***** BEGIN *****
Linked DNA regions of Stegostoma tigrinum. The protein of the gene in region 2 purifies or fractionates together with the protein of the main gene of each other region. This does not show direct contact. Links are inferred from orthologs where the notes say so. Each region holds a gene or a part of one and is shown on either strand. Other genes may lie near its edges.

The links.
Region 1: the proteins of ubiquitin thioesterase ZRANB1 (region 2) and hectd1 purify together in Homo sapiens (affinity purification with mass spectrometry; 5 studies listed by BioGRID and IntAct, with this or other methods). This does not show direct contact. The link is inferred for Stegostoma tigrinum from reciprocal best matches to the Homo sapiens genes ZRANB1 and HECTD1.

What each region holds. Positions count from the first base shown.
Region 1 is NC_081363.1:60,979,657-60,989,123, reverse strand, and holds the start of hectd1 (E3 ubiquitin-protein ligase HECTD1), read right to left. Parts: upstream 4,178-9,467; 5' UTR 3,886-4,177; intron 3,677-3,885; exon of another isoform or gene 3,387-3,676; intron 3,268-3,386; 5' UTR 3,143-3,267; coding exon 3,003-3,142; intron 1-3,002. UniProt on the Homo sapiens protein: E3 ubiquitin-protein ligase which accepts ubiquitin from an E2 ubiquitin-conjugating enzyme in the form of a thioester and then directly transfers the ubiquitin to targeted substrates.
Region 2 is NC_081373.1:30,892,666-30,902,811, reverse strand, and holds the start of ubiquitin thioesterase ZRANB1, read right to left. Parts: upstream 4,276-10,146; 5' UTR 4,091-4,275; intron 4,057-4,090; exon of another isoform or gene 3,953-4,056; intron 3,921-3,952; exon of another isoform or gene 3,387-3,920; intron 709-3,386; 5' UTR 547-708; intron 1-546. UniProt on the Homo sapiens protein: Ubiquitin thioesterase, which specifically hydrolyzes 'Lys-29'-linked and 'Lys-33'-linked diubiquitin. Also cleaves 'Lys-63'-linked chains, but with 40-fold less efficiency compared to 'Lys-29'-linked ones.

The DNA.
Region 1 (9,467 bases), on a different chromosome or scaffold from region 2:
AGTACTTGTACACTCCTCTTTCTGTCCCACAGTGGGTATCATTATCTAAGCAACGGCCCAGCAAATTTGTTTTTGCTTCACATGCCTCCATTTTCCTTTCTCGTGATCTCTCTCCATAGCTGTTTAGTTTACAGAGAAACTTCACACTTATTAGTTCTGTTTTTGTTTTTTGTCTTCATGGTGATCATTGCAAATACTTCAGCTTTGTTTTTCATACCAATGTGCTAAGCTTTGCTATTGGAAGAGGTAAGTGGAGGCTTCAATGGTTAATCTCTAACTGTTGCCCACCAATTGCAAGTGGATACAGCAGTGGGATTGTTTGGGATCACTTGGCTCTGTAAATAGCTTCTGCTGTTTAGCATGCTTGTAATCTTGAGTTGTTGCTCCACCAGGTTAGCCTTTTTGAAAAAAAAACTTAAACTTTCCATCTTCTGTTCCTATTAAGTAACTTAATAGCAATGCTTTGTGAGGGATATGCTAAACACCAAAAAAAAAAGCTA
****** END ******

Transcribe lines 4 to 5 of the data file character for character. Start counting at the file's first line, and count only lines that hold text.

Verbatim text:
What each region holds. Positions count from the first base shown.
Region 1 is NC_081363.1:60,979,657-60,989,123, reverse strand, and holds the start of hectd1 (E3 ubiquitin-protein ligase HECTD1), read right to left. Parts: upstream 4,178-9,467; 5' UTR 3,886-4,177; intron 3,677-3,885; exon of another isoform or gene 3,387-3,676; intron 3,268-3,386; 5' UTR 3,143-3,267; coding exon 3,003-3,142; intron 1-3,002. UniProt on the Homo sapiens protein: E3 ubiquitin-protein ligase which accepts ubiquitin from an E2 ubiquitin-conjugating enzyme in the form of a thioester and then directly transfers the ubiquitin to targeted substrates.